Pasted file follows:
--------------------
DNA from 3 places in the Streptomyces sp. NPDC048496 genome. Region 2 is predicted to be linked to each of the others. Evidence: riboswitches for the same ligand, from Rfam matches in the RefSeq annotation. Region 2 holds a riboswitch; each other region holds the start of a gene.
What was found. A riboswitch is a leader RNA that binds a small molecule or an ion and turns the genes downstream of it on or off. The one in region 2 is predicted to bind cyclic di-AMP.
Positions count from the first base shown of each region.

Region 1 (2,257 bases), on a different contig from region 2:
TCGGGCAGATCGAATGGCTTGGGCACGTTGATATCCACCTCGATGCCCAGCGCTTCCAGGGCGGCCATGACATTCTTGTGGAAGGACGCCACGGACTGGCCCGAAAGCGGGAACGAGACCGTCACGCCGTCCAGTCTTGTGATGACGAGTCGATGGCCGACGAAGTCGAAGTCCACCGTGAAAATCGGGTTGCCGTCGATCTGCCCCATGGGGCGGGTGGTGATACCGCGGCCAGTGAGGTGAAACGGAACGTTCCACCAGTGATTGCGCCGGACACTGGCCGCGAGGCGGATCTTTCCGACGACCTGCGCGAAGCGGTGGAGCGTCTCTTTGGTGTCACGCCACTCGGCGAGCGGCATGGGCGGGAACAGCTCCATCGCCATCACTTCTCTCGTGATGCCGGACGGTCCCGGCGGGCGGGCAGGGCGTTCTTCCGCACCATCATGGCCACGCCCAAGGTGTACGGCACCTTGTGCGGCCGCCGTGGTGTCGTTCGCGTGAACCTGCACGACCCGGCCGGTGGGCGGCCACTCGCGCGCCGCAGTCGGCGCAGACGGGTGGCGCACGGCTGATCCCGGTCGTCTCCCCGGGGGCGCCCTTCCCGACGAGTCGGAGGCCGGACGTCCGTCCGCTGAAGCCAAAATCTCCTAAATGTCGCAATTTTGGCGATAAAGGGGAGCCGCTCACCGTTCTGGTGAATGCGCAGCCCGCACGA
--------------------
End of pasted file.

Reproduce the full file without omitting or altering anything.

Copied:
DNA from 3 places in the Streptomyces sp. NPDC048496 genome. Region 2 is predicted to be linked to each of the others. Evidence: riboswitches for the same ligand, from Rfam matches in the RefSeq annotation. Region 2 holds a riboswitch; each other region holds the start of a gene.
What was found. A riboswitch is a leader RNA that binds a small molecule or an ion and turns the genes downstream of it on or off. The one in region 2 is predicted to bind cyclic di-AMP.
Positions count from the first base shown of each region.

Region 1 (2,257 bases), on a different contig from region 2:
TCGGGCAGATCGAATGGCTTGGGCACGTTGATATCCACCTCGATGCCCAGCGCTTCCAGGGCGGCCATGACATTCTTGTGGAAGGACGCCACGGACTGGCCCGAAAGCGGGAACGAGACCGTCACGCCGTCCAGTCTTGTGATGACGAGTCGATGGCCGACGAAGTCGAAGTCCACCGTGAAAATCGGGTTGCCGTCGATCTGCCCCATGGGGCGGGTGGTGATACCGCGGCCAGTGAGGTGAAACGGAACGTTCCACCAGTGATTGCGCCGGACACTGGCCGCGAGGCGGATCTTTCCGACGACCTGCGCGAAGCGGTGGAGCGTCTCTTTGGTGTCACGCCACTCGGCGAGCGGCATGGGCGGGAACAGCTCCATCGCCATCACTTCTCTCGTGATGCCGGACGGTCCCGGCGGGCGGGCAGGGCGTTCTTCCGCACCATCATGGCCACGCCCAAGGTGTACGGCACCTTGTGCGGCCGCCGTGGTGTCGTTCGCGTGAACCTGCACGACCCGGCCGGTGGGCGGCCACTCGCGCGCCGCAGTCGGCGCAGACGGGTGGCGCACGGCTGATCCCGGTCGTCTCCCCGGGGGCGCCCTTCCCGACGAGTCGGAGGCCGGACGTCCGTCCGCTGAAGCCAAAATCTCCTAAATGTCGCAATTTTGGCGATAAAGGGGAGCCGCTCACCGTTCTGGTGAATGCGCAGCCCGCACGA